Doctor's stomach-churning find in man's brain after mystery 4am seizure

·News Reporter
·2-min read

An otherwise healthy man had been suffering from unexplained seizures before doctors found a stomach-churning explanation in his brain.

The man, 38, fell out of bed at 4am “shaking” and “speaking gibberish” at his home in Boston, US, before his wife called the emergency services. 

She revealed her husband was “combative and disoriented, and actively resisted being placed in the ambulance”.

The patient was given two doses of lorazepam which is used to treat seizures, according to the New England Journal of Medicine.

A CT scan and MRI of a 38-year-old man's brain are pictured showing lesions.  Source: New England Journal of Medicine
A CT scan an an MRI of the man's head showed lesions in his brain. Source: New England Journal of Medicine

His medical history showed no history of seizures or any other issues such as respiratory or cardiovascular and there was no evidence of an adverse reaction to specific medication.

Dr Andrew Cole wrote on the day before his seizures the man had taken care of his children and had dinner with his brother.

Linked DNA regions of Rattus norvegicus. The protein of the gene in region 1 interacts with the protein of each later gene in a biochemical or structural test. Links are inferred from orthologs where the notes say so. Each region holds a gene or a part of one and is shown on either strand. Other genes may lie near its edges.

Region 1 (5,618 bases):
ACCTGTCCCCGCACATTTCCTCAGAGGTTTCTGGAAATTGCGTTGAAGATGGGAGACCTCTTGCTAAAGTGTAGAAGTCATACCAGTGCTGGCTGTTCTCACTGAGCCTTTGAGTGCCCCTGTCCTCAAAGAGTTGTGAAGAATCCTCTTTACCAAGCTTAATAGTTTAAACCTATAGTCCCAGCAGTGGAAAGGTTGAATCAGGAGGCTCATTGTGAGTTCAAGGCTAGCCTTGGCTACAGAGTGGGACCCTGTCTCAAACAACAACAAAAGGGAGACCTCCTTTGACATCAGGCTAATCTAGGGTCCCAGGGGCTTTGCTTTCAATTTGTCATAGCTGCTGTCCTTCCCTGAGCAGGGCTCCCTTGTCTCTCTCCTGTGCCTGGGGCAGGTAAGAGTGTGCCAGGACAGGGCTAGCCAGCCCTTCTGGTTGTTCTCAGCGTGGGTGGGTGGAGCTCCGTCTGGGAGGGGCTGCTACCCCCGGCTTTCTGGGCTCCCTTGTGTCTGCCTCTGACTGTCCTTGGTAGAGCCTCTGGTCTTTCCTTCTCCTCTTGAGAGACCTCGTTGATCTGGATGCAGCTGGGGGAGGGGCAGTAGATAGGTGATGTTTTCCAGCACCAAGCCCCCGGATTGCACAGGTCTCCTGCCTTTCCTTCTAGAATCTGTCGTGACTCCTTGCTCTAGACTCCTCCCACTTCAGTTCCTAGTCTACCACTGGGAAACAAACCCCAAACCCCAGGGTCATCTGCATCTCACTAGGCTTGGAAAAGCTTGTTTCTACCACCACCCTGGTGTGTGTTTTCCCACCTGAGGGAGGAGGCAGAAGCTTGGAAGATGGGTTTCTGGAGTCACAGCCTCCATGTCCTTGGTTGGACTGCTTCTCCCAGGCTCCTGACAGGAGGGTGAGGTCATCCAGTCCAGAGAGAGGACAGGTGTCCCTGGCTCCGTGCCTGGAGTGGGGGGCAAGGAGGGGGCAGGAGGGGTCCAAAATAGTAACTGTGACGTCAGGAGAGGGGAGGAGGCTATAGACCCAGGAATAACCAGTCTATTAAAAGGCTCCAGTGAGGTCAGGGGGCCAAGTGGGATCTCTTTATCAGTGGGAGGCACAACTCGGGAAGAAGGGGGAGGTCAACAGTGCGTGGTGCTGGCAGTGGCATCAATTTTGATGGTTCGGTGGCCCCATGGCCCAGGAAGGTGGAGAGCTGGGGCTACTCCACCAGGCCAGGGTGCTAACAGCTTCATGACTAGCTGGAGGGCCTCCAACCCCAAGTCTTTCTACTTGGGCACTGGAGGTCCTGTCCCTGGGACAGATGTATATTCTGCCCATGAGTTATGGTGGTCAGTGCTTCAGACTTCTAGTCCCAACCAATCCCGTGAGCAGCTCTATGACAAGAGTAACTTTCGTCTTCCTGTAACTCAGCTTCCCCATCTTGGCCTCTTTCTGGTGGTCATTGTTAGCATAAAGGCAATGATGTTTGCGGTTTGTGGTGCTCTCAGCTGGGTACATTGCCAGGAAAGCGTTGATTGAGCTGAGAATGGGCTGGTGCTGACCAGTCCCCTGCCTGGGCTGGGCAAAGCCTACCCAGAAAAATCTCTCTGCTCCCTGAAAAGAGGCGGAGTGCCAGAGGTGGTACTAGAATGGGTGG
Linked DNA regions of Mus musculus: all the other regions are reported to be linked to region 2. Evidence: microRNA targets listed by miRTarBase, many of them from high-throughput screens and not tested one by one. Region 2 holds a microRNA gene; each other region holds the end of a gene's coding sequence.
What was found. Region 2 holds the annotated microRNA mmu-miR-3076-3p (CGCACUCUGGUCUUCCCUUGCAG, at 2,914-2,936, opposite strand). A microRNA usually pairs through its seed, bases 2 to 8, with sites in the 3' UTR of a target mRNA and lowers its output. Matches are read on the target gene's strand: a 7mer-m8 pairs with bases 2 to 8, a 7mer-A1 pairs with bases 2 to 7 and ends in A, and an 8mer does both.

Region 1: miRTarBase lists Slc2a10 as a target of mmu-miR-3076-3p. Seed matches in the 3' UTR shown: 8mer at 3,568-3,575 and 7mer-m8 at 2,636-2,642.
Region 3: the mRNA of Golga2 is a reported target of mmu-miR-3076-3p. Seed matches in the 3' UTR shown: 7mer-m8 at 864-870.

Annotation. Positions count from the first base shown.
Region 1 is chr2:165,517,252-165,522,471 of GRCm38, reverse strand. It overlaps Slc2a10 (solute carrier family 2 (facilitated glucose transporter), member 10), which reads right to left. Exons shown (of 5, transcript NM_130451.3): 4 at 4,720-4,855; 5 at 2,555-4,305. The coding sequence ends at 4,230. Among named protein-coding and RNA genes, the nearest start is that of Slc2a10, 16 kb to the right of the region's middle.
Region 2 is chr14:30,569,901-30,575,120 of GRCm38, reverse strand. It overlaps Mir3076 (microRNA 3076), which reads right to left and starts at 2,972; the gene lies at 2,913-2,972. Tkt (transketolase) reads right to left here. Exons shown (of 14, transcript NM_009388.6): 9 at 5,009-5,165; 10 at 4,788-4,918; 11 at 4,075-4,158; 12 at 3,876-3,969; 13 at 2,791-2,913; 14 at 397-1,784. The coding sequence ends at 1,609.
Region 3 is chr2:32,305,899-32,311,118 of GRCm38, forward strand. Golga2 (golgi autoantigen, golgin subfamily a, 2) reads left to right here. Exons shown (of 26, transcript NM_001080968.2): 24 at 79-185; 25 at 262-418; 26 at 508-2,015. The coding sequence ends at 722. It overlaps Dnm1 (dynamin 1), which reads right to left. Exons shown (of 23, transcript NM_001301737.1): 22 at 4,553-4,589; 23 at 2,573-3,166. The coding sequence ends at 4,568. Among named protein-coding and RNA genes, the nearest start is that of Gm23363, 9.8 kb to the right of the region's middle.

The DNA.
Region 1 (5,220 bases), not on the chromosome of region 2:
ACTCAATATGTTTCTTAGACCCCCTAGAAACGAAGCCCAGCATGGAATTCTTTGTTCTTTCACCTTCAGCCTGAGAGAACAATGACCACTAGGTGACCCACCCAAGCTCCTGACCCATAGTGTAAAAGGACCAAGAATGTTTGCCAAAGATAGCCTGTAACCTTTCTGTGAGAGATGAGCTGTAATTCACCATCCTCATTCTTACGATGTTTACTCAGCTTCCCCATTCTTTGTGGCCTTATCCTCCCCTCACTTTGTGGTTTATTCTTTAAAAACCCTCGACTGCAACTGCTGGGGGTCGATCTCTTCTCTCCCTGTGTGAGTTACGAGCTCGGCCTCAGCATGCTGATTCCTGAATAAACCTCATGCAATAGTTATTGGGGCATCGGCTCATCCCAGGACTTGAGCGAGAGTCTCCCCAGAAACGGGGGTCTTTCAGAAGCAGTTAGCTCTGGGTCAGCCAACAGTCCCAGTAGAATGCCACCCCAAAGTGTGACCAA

“There was no report of unusual or altered behaviour at dinner. Furthermore, there was no history of recent sleep deprivation,” Dr Cole wrote.

Dr Cole noted while family history didn’t determine a possible hereditary cause he did note the man had moved from Guatemala about 20 years before.

Doctors discover disturbing cause of man's seizures

An MRI, CT scan and electroencephalography were conducted.

Doctors believed the cause could have been from cysticercosis which is one of the most common causes of seizures worldwide.

It is caused by the tapeworm Taenia solium, also known as the pork tapeworm.

The tapeworm can emerge in a host if the eggs are ingested and the disease is endemic in Asia and Central America. The disease can also take years to emerge.

Dr Michael Lev wrote that the CT scan and MRI confirmed this diagnosis.

“The MRI study showed focal enhancing lesions in the right frontal lobe, left occipital lobe, and right temporal lobe that corresponded to the coarse calcifications seen on CT,” he wrote.

The man underwent several weeks of treatment after five days in hospital. He was given medications including the steroid prednisone to treat his ailment.

He remains on medication to treat epilepsy but three years after his seizure he had no recurrences.

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